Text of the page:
CA Certificate : point this to the ca.crt file
Private Key: point this to client1.key
You should now be able to use the NetworkManger to connect to your router's OpenVPN server.
We have tested so far that the VPN server works but for this to be actually useful, the OpenVPN server should be able to accept connections from the internet.

Dynamic DNS and the Router Firewall

In quickest way to do this is to sign up to a free dyanmic DNS service.

dd-wrt supports several free dynamic dns services here is a comprehensive how to from the dd-wrt wiki.

Once you have DDNS set up, you need to open port 1194 on the router's firewall in order to accept connections from the internet.

Go back to the dd-wrt web interface, click the Administration tab, then click Commands. Enter the following code and click the "Save Firewall" button.
# Replace 1194 with your OpenVPN port number:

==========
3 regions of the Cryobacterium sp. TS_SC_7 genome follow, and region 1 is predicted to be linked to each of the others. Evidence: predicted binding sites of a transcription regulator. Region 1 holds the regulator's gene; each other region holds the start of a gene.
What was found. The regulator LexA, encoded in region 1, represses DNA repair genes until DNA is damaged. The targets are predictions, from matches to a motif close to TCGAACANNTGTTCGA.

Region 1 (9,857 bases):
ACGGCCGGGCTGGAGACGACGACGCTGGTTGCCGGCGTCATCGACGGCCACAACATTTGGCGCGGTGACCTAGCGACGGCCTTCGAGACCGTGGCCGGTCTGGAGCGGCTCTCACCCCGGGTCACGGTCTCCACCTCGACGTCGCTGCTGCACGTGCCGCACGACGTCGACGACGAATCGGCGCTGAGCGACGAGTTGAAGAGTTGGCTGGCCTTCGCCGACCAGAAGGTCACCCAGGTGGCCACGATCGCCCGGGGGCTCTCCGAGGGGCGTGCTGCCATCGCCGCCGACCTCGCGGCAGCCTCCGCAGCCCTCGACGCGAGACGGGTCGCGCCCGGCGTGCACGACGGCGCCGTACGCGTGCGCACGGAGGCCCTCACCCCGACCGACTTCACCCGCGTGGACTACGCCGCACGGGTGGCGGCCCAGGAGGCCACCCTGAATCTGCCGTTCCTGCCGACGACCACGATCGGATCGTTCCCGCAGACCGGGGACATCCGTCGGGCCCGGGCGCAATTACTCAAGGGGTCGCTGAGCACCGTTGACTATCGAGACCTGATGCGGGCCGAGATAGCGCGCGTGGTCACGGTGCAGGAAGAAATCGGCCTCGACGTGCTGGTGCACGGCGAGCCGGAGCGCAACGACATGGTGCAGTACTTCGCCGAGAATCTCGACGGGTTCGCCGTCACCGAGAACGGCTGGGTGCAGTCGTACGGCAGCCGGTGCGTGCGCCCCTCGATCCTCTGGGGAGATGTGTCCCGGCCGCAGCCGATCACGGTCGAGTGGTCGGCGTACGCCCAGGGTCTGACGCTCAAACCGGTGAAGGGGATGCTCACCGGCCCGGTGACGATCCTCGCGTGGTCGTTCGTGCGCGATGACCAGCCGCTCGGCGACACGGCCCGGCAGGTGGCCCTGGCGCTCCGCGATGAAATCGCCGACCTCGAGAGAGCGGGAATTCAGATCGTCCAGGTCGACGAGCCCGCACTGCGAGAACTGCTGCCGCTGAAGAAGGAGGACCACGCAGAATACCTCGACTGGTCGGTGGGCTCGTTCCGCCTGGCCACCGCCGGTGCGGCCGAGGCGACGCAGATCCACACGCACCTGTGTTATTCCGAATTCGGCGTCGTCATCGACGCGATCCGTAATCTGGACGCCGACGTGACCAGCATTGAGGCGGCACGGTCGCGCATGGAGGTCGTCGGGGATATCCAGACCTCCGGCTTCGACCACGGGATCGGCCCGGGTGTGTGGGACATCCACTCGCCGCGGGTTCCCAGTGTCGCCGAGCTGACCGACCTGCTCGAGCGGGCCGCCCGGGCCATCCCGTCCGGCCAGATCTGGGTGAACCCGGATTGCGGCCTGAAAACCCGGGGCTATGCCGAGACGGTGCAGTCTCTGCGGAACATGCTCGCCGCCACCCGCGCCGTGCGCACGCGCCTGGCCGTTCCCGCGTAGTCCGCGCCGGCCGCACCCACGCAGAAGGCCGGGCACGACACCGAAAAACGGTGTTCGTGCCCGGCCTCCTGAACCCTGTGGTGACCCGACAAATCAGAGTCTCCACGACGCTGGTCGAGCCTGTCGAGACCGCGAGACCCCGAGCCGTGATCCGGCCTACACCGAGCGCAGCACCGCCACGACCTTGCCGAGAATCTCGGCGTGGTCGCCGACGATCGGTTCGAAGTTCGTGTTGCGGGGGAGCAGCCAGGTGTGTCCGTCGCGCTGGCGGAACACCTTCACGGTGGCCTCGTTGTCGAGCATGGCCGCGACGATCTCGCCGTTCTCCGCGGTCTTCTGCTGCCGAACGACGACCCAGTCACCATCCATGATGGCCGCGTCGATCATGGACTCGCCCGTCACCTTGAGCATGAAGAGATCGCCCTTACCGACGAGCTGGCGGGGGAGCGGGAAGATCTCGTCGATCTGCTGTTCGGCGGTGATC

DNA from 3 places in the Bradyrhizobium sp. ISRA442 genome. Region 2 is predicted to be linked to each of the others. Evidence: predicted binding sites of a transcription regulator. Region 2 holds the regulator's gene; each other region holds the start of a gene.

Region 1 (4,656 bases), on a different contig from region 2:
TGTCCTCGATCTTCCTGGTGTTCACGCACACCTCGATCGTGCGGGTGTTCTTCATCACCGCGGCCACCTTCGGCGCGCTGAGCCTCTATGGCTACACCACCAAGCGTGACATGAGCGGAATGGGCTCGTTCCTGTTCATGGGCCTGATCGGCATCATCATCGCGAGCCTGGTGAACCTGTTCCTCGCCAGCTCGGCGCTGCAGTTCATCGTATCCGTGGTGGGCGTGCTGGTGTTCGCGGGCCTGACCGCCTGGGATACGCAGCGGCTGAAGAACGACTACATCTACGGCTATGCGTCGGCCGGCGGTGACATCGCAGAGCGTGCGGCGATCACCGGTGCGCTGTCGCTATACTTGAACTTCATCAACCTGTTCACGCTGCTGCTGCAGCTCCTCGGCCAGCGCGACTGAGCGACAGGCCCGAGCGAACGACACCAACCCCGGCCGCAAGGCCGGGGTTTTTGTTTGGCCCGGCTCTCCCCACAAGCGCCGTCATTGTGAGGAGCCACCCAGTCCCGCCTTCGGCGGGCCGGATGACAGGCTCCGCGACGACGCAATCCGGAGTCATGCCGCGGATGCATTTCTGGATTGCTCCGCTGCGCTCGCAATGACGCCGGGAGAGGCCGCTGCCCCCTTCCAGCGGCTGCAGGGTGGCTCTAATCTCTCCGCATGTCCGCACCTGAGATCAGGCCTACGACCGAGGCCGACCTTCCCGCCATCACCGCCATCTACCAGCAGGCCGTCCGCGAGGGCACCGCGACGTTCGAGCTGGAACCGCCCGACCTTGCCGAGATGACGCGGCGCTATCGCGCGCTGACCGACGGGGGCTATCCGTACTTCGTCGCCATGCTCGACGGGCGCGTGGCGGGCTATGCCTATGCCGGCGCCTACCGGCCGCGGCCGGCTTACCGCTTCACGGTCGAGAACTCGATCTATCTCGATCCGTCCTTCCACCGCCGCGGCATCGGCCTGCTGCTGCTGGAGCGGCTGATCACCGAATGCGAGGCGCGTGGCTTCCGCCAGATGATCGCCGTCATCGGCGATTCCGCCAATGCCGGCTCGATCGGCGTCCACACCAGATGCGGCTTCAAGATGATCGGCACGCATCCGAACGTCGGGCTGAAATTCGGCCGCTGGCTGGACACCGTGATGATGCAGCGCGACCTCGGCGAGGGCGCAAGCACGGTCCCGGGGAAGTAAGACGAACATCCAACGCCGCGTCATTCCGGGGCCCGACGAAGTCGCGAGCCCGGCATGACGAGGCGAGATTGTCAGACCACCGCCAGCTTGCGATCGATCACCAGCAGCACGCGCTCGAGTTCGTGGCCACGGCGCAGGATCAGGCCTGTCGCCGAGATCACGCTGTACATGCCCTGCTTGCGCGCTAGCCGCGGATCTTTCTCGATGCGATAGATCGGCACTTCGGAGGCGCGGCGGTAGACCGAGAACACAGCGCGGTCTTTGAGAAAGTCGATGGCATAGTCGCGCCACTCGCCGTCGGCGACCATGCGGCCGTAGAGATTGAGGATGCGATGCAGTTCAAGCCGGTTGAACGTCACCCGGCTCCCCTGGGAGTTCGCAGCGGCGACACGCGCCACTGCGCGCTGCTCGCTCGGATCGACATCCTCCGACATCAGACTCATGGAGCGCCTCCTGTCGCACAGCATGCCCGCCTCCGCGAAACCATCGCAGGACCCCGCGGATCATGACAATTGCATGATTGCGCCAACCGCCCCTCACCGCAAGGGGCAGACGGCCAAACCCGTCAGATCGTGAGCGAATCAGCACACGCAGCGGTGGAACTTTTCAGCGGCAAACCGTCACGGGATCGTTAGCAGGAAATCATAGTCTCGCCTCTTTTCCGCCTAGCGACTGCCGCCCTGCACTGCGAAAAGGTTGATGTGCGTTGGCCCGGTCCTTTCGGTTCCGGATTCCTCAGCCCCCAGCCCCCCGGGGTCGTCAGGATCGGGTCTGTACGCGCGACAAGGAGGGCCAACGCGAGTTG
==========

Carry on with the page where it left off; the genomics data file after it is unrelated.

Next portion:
iptables -I INPUT 1 -p tcp --dport 1194 -j ACCEPT
iptables -I INPUT 1 -p udp --dport 1194 -j ACCEPT

# change to the private routing network you chose earlier
iptables -I FORWARD 1 --source -j ACCEPT

You may want to click "Reboot Router" to reboot the router and make sure that openvpn is working with the new start up firewall script.

Connecting for real

The next step is to go on a road trip, find free WiFI and connect to the OpenVPN server.

Have a blessed holy week and advanced happy easter to everyone.

References :